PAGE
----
wining soloist Rolf Lislevand using a eleven-course baroque lute
gives a revelatory recital of unaccompanied seventeenth century
French lute music on the Astrée Naïve label. Lislevand
states in the booklet notes that probably never since the period
when this lute music was written has such beautiful music been
performed by so few people. His sentiments are pretty accurate
and I cannot understand why such wonderful music has been ignored
for so long.
popularity of the lute began to fade as the popularity of the
violin increased and the lute became virtually obsolete with the
advent of the pianoforte. The last great lute composers were J.S.
Bach who significantly composed several lute suites and Handel
who was utilising lute parts in his last opera Deidamia
compositions are successfully written for the most part in the
style of short dances and grouped together in sets or suites.
The characteristic fashion of the time of labelling each piece
with a poetic or descriptive designation is used although the
titles bear little or no resemblance to their character and expression.
‘La Belle Homicide’ the title of this Astrée Naïve
release uses the name given by composer Denis Gaultier ‘de Paris’
to one of his works which was one of the most popular of the period.
uses the manuscript of lute works from seven different French
composers compiled by Barbe which is in itself a guarantee of
the quality of the selected works. They are not arranged in any
particular manner other than their common mode and tonality. Barbe
was not afraid to join several of the pieces together by different
composers into a more continuous work. To me, a non lute player,
the seven French composers sound remarkably similar in style and
owing, I guess, to the way that they are phrased I observed that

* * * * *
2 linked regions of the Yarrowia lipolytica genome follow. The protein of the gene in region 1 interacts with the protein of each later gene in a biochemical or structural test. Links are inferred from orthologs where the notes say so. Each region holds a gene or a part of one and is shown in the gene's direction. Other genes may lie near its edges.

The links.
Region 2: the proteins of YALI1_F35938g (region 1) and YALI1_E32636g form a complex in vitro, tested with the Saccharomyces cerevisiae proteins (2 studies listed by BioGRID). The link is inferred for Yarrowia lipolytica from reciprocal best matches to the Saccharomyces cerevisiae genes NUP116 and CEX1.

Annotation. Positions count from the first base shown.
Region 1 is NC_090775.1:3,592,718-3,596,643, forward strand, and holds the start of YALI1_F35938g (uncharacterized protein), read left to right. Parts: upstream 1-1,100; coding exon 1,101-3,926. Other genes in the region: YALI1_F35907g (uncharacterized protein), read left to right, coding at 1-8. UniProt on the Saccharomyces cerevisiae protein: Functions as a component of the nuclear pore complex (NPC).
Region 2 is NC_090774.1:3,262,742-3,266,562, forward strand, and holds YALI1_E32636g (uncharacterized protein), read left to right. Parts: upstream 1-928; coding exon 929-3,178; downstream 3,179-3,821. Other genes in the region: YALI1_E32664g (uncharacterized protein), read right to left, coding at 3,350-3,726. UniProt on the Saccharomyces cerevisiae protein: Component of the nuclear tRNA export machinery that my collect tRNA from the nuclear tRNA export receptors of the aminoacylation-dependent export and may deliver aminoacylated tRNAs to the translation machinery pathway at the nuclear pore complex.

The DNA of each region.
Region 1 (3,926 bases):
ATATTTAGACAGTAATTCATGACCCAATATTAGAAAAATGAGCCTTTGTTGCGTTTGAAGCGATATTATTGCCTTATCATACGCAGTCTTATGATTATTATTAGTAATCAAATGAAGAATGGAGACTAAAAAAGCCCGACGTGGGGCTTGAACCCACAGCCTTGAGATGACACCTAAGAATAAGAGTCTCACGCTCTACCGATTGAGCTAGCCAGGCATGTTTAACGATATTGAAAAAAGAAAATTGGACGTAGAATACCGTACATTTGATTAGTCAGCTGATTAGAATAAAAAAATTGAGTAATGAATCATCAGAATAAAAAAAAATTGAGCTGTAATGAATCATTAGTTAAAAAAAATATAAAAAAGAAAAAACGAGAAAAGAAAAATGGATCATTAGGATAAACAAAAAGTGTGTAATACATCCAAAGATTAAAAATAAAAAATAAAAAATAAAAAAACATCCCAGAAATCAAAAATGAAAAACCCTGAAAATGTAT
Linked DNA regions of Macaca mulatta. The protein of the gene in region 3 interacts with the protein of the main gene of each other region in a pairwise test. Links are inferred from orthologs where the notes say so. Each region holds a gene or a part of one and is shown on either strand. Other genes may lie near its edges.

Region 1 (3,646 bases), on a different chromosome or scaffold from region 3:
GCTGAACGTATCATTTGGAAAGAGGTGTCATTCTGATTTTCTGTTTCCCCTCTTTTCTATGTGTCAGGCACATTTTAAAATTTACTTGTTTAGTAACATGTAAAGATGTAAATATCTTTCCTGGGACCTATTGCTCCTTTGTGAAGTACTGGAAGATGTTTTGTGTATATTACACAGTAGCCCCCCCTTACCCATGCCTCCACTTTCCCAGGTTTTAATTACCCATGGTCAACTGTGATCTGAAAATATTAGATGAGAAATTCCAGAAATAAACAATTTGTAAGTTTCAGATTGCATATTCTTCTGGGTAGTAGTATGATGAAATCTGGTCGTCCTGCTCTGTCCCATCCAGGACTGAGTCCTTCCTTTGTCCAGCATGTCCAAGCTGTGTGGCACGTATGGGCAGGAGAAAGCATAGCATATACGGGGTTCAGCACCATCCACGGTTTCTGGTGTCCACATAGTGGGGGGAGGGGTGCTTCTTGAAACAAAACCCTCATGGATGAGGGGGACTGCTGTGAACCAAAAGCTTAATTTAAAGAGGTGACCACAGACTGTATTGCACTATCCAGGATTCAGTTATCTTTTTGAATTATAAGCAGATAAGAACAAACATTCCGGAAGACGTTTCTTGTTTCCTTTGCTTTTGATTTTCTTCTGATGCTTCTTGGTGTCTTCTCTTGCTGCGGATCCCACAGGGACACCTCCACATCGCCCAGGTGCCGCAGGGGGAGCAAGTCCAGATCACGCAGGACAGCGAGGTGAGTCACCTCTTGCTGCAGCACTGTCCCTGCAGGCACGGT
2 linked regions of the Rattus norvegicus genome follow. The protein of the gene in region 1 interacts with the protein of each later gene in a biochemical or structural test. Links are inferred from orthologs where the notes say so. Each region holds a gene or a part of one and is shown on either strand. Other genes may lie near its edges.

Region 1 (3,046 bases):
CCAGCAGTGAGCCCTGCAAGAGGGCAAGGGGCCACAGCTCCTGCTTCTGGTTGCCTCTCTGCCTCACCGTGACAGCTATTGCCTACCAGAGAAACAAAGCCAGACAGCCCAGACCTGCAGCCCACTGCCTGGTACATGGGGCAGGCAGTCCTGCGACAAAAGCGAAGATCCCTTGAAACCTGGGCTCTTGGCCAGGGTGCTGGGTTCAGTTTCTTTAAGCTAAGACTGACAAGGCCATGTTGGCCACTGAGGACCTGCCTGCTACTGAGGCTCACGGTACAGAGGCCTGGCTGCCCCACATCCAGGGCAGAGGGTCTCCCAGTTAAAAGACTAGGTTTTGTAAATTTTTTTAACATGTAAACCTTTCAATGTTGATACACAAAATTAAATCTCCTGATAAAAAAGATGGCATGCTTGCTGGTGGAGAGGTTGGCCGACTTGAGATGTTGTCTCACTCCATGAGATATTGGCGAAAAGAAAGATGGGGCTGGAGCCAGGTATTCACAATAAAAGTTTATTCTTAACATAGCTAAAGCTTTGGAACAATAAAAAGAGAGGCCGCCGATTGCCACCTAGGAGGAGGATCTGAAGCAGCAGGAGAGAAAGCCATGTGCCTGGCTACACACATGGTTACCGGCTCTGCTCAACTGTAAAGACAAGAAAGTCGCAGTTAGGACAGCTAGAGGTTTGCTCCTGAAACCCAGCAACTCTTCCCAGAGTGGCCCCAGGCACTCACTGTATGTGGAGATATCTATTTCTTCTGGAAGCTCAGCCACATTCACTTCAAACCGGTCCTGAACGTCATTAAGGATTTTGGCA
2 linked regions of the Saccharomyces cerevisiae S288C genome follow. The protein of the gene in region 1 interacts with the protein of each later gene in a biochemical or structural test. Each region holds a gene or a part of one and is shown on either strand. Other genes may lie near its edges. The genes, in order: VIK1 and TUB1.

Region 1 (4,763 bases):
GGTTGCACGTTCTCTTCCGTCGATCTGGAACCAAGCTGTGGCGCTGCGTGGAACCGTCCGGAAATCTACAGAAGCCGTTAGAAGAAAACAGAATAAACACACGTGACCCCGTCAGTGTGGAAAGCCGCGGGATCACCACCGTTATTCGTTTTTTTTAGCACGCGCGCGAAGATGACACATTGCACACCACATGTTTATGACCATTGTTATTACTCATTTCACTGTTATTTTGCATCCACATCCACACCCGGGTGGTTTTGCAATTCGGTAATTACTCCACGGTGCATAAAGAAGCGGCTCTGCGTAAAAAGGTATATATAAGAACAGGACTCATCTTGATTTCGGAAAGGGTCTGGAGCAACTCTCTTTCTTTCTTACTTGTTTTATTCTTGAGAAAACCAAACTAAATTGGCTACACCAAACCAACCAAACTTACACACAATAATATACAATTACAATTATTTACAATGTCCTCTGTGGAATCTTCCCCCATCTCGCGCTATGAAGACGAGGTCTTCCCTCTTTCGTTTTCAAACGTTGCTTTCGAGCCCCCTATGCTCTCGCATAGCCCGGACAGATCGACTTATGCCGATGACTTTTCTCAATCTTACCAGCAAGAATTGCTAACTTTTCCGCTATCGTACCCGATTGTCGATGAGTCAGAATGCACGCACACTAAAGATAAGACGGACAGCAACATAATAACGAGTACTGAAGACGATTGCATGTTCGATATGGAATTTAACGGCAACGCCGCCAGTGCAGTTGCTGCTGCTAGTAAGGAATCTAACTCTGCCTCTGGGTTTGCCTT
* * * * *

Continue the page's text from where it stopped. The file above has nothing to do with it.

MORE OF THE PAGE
it was virtually impossible for me to sense what notes were coming
the listener has not read the explanation in the booklet notes
it can come as a shock to hear several seconds of animal, bird
and reptile calls at the beginning of three of the pieces. We
are informed by the soloist that the recording sessions were undertaken
in Maguelone Abbey in France at night and the nature sounds were
left to provide atmosphere to the proceedings. Furthermore, for
reasons of spontaneity and realism, some of Lislevand’s instrumental
tuning and experimentation made during the recording sessions
have not been edited out as can be heard on track 11 between points
the informative yet rather high-brow booklet notes lutenist Lislevand
discusses how he finds the term ‘historical authentic performance
practice’ now to be burnt-out and states that a new term ‘historical
perception practice’ has arisen from the ashes, which explains
what a performer desires to attain, subscribing to a specific
attitude and belief. Somehow this all seems rather pretentious!
I must say just how much I love the packaging of this Astrée
Naïve release, in particularly the imaginative art work.
lute playing is exceptionally fluent and the phrasing is perfectly
judged with a sense of real involvement and empathy for the works.
Through Rolf Lislevand’s amazing playing of these excellent compositions
and near perfect acoustics this release was a revelation to me
and touched my emotions in a most unique way leaving me with a
remarkable sense of spirituality that I have never previously
experienced with any recording.
sound quality is in demonstration class and I could easily imagine
being alongside the lutenist during the actual night recording
session. I urge listeners who wouldn’t normally purchase a recital
of lute works to hear this superlative recording.